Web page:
PH fasttracks drawdown on loans from Japan

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    The government will fast track its borrowings from Japan over the next two years to take advantage of lower interest rates granted to lower-middle income economies, as the Philippines is poised to soon become an upper middle income country (UMIC), the Department of Finance (DOF) said.

    The two sides discussed the loan financing arrangements for the Philippines as it transitions to UMIC status ahead of schedule in 2020, during the 9th High-Level Meeting of the Philippines-Japan Joint Committee on Infrastructure Development and Economic Cooperation recently held in Hakone, Japan.

    The country will still have a two-year grace period to avail of lower interest rates once the Philippines transitions to upper-middle income level.

    “Definitely, we will be fast tracking our drawdowns,” Carlos Dominguez, DOF secretary, told reporters at the DOF office in Manila last Wednesday.

    Dominguez also said other lenders are ready to lend to the Philippines, faster than usual.

    “The interest rate differential is not that big anyway and it’s only fair to everybody. Money is scarce so they want to make sure that those who need it get more or those who can use it productively,” Dominguez said.

    Last June, Ernesto Pernia, socioeconomic planning secretary, said the Philippine government may consider adjusting its borrowings to continue to take advantage of lower interest rates granted to lower-middle income economies, as well as prioritize projects that are more costly than others, as the country may soon achieve upper-middle income status.

    “We anticipated to achieve upper middle-income country status around the end of this year, but it could move back to 2020 because of our lower economic growth rate this year, possibly,” Pernia had said.

    With the Philippines’ forthcoming elevated status as an upper-middle income economy, the government expects that the cost of money is going to be higher because the country will no longer qualify for the lower interest rates for poorer countries.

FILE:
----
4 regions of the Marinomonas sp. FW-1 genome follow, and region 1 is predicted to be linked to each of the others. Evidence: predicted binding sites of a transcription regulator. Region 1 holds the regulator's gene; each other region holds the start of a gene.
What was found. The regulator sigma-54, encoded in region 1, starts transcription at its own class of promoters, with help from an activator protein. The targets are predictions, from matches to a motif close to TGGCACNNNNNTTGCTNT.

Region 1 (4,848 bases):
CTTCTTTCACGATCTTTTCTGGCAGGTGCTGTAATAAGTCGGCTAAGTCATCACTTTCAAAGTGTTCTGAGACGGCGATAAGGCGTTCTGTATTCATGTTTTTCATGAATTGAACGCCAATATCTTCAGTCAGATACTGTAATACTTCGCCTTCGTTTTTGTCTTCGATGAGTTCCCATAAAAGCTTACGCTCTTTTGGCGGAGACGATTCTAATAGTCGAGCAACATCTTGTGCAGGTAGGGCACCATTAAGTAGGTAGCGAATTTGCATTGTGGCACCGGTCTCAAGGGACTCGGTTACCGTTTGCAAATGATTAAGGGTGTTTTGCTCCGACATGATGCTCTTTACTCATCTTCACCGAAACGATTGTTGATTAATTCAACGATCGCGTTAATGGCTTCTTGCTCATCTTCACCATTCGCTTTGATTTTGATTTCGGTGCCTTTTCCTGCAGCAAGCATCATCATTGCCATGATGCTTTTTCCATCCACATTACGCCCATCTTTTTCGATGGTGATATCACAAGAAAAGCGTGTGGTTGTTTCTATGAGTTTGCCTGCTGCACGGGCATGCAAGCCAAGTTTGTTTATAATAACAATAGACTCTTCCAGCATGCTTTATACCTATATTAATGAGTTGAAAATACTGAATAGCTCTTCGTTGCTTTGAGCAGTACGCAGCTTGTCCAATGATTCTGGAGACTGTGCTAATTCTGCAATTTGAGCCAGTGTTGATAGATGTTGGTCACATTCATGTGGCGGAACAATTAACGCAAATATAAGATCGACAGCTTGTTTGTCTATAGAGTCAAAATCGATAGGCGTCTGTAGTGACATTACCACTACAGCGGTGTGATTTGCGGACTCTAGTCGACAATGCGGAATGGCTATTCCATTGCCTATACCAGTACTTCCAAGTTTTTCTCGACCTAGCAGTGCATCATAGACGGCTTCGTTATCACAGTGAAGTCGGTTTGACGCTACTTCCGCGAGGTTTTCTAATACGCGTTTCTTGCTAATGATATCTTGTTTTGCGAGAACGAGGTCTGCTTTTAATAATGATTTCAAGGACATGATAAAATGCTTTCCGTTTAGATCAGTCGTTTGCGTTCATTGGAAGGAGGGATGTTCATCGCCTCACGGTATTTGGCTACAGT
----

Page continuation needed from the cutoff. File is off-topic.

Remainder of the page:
This refers to low lending rates granted by development partners to countries classified as low-income and lower-middle income economies.

    The DOF earlier said Japan’s Special Terms for Economic Partnership (STEP) facility for its ODA loans, for instance, grant lower interest rates with fixed terms to low-income countries.

    Lower-middle income countries, like the Philippines’ current status, do not qualify for STEP rates but may be granted preferential terms but with higher interest rates, the DOF said. UMICs get higher interest rates than lower-middle income countries.

    “Once we achieve upper-middle income country status then we will not be qualified for the STEP funding, (but there will be) a grace period of two years between the time we achieve upper-middle income country and the non-qualification for us to be able to avail of step funding. So by 2022, we will not qualify,” Pernia said.

    “What we have to do now is to prioritize projects, such that those that are more costly than others will be prioritized, the more costly ones we want them to move faster than the lesser costly ones,” he added.